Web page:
Little bird finds a home amid all the noise in Dublin

A tree in Dublin’s St Anne’s Park, just opposite the famous Bull Island, became unsafe and had to be cropped. 
Little bird finds a home amid all the noise in Dublin

The City Council, in an inspired move, commissioned tree sculptor Tommy Cragg to transform the 10m high dead trunk into a celebration of wildlife. He has created a beautiful tableau of mammals birds and reptiles, now much admired and photographed.

The work also received the endorsement of an unlikely little creature. While the sculptor worked with his noisy chainsaws, a pair of tree-creepers arrived, inspected the tree and found a crevice in which they began building a nest. Everything was done to avoid disturbing the birds, but the work had to go on. To everyone’s surprise, the tree-creepers ignored the mayhem. Eggs were laid, incubated and hatched. All went well and, a month or so later, a brood of eager young fledglings took wing.

Tree-creepers are common in Ireland, wherever there are trees, but few people are aware of their presence. As the ‘tree of life’ nest shows, however, they are not shy of people. The wren is a distant relative, although the tree-creeper’s lifestyle is very different from that of wrens or any other small bird. To pursue it, the creeper has evolved extraordinary characteristics.

This little ‘tree mouse’, weighing the same as a two euro coin, scurries along tree trunks, always moving upwards, poking out insects and spiders from holes and cracks. To climb the North Wall of the Eiger, you need crampons, ropes and an ice pick. The tree-creeper’s toes, curved downwards like grappling hooks, are its crampons. Although songbirds have three forward-pointing toes, the tree-creeper has an elongated fourth one directed backwards, giving it purchase on steep inclines.

The feathers of the tail, like those of woodpeckers, are rigid and strong, forming a virtual third leg to buttress the bird as it climbs. The feet move parallel to each other. On reaching the tree-top, the creeper flies bat-like on short rounded wings to the base of another tree.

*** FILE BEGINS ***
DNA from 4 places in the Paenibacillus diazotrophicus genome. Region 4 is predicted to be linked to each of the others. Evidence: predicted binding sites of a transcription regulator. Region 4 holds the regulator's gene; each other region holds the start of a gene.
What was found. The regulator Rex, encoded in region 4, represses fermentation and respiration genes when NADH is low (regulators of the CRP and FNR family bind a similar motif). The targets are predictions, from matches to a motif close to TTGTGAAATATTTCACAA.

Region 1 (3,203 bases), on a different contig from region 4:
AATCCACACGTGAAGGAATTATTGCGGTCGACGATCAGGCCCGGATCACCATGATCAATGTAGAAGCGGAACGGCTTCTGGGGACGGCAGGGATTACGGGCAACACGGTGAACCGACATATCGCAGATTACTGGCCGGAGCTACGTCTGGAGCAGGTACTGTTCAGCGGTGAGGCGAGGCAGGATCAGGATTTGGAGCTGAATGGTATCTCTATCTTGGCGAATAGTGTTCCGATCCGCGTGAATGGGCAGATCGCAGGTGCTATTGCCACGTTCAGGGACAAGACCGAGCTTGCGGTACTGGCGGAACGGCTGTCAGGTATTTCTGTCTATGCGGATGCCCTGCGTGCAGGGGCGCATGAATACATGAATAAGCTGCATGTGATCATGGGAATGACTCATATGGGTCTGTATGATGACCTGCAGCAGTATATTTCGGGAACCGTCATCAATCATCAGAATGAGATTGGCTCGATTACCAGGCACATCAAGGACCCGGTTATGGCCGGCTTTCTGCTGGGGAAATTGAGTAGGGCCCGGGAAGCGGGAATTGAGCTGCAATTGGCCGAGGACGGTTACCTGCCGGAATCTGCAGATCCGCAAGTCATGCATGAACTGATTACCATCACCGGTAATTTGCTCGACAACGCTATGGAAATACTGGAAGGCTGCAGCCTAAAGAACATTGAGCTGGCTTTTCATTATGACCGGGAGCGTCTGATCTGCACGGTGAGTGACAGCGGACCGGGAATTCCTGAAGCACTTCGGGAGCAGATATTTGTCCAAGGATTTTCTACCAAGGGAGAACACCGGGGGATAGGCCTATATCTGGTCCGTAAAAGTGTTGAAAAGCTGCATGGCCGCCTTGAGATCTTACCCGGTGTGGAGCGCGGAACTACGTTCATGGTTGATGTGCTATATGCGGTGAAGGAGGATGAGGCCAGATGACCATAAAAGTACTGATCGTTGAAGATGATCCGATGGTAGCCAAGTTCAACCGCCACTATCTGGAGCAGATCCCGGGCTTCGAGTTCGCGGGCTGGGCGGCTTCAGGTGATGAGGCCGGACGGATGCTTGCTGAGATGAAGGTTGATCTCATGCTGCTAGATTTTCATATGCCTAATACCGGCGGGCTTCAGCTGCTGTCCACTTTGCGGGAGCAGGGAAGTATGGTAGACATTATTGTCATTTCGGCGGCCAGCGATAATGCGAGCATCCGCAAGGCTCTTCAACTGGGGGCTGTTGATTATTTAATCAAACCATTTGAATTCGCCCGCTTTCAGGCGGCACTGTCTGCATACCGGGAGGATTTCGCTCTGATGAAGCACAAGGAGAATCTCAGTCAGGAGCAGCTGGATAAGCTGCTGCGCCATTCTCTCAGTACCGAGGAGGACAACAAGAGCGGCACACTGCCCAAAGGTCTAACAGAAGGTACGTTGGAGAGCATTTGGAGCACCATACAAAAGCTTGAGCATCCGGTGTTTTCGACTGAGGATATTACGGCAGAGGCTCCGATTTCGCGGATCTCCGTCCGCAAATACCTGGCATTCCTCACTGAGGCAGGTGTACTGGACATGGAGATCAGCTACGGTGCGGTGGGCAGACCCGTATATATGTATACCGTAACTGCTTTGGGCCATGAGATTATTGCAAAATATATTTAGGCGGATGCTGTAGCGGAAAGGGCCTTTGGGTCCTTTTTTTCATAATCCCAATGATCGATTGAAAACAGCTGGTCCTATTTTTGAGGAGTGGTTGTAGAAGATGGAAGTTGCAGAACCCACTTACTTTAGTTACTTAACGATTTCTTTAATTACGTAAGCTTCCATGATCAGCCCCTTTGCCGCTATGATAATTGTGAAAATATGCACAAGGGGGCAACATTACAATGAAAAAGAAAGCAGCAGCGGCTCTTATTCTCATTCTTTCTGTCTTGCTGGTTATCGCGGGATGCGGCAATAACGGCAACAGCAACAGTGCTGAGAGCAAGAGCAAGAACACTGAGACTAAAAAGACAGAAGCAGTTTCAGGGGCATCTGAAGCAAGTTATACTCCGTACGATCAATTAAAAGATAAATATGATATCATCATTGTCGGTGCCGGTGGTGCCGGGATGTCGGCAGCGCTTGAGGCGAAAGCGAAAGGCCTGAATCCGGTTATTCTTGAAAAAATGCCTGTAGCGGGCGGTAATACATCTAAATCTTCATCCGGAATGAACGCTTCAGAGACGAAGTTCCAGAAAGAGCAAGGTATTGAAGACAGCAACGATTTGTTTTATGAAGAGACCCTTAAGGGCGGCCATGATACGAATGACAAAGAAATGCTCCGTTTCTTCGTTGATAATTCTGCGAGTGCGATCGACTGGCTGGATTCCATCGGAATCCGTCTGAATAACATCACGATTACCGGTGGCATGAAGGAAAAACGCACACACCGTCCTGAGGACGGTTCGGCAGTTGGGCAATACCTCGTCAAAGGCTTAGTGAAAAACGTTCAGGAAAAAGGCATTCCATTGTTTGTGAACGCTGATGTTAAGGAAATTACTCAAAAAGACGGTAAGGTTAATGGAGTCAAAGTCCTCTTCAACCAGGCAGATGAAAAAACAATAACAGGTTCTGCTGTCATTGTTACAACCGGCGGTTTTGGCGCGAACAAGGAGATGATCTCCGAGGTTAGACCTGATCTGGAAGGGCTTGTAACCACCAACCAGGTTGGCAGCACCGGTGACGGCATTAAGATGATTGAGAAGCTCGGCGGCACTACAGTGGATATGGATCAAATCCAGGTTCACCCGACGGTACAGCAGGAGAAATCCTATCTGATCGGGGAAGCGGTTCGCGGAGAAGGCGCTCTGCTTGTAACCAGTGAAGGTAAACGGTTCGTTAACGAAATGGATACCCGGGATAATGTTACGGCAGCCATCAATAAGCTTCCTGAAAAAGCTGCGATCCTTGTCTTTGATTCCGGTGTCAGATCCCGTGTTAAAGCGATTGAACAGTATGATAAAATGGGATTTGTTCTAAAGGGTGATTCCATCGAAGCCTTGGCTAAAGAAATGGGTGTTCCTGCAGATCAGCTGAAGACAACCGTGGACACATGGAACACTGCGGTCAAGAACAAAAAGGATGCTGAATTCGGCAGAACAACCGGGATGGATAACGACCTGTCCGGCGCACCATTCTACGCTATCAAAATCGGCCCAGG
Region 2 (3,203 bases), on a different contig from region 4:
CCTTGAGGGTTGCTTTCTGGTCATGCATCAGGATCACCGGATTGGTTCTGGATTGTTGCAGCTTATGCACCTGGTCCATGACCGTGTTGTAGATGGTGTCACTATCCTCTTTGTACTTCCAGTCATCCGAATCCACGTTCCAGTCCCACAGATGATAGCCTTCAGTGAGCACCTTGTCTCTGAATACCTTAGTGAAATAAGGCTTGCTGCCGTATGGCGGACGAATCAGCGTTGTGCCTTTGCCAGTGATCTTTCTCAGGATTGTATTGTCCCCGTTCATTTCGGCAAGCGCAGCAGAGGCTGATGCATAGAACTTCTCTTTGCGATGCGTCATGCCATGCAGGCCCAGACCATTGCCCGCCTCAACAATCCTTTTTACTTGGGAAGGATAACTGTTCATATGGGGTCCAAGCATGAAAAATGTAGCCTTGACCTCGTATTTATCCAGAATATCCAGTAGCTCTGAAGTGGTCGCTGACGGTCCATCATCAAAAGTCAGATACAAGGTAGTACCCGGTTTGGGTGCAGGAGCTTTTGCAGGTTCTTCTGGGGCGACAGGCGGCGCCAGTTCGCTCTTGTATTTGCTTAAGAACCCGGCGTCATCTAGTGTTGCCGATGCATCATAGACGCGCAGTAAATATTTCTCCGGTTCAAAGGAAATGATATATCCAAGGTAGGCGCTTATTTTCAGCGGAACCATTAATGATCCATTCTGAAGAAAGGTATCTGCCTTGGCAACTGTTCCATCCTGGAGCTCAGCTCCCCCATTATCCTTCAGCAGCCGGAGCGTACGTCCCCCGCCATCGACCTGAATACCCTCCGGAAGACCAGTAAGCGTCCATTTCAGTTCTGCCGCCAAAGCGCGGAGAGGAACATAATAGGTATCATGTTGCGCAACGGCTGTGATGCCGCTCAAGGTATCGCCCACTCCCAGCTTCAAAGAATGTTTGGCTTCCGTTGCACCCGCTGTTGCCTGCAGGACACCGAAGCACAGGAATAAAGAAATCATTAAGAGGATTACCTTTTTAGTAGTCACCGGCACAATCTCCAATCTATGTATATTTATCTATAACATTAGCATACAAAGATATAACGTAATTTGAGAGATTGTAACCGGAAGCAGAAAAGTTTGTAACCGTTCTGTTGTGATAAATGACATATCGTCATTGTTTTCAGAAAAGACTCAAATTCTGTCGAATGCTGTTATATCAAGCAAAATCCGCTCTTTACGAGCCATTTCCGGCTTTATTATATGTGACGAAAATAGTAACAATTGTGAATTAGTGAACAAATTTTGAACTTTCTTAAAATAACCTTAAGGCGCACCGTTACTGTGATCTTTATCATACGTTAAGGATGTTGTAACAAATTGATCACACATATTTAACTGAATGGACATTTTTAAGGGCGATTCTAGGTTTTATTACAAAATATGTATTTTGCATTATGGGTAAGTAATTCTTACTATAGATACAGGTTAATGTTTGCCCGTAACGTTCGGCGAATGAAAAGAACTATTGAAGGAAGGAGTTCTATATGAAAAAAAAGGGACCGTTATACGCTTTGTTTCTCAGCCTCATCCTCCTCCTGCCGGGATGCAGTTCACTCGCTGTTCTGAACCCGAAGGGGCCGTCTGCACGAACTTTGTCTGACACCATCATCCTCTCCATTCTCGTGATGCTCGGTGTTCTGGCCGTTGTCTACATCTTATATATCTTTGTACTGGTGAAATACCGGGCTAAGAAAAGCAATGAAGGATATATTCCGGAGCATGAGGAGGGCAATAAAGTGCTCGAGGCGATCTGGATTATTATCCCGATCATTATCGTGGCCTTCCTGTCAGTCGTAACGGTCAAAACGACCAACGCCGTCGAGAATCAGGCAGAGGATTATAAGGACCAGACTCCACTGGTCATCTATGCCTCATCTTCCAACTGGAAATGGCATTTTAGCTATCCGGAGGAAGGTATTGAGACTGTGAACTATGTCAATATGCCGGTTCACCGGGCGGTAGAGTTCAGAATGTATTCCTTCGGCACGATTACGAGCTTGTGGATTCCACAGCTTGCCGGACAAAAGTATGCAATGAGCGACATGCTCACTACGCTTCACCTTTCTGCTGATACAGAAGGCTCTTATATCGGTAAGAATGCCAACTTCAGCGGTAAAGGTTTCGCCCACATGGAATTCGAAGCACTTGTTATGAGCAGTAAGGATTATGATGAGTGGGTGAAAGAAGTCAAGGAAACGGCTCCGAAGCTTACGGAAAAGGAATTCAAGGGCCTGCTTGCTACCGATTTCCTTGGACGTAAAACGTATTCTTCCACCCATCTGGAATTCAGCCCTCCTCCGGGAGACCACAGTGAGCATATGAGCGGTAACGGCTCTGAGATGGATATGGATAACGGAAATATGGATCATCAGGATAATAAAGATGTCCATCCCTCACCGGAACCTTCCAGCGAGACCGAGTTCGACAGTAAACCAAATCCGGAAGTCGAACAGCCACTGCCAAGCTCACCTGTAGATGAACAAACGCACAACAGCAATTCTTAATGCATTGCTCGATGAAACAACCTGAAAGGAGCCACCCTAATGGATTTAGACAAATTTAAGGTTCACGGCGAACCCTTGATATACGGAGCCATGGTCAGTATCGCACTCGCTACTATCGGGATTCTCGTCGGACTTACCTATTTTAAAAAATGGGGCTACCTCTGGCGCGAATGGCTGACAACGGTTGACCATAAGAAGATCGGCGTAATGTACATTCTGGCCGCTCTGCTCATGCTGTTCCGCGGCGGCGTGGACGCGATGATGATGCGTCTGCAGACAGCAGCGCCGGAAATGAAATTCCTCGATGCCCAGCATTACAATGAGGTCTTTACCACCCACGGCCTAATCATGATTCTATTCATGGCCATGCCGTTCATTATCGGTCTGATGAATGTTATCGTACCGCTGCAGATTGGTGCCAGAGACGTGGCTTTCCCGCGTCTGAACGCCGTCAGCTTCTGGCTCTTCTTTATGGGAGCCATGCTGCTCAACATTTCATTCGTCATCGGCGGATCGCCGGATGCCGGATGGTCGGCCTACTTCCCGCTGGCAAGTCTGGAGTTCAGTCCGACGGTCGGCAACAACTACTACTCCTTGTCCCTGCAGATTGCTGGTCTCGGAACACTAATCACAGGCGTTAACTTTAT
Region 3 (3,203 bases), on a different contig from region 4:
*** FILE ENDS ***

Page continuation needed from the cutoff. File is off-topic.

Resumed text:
Worn-out feathers must be replaced. Growing new ones takes time, so the tree-creeper, when it sheds its tail feathers, retains the central pair until the others have been replaced. Moulting in late summer, when food is abundant, it grows the new feathers very quickly, minimising disruption to its daily routine.

The long thin bill serves as a tweezers. Inserted into holes and cracks, it locates and draws out prey. The bill curves downwards like a curlew’s; when the head is turned, the tip sweeps about in the nooks and crannies seizing insects and spiders.

Measurements of tree-creeper bills led to a surprising revelation; they can vary in size depending on the season. In an ingenious adaptation, the bird can alter the length and thickness of its bill to suit local conditions and the prey available. It was assumed that birds seen rubbing their bills against tree barks were simply cleaning them. In fact, they are wearing the bills down to reduce their thickness and length.

Of 56,726 tree-creepers ringed in Britain and Ireland up to 2002, only 157 later came to light, the lowest reporting rate for any of our birds. Ringing has shown the species is sedentary. Numbers fall during hard winters but, overall, the tree mouse is holding its own.

From the 1850s onwards, giant redwood trees were introduced to the great estates of Ireland. Their soft barks, protective blankets against forest fires during their thousands of years of life, provide luxury nesting and roosting accommodation for tree-creepers. A nest can be secreted behind the loose bark, which also provides warm snug sleeping quarters for individuals and broods on cold winter nights. The ‘tree of life’ is a Monterey cypress, a species which does not have a soft bark. It has lots of nooks and crannies however.

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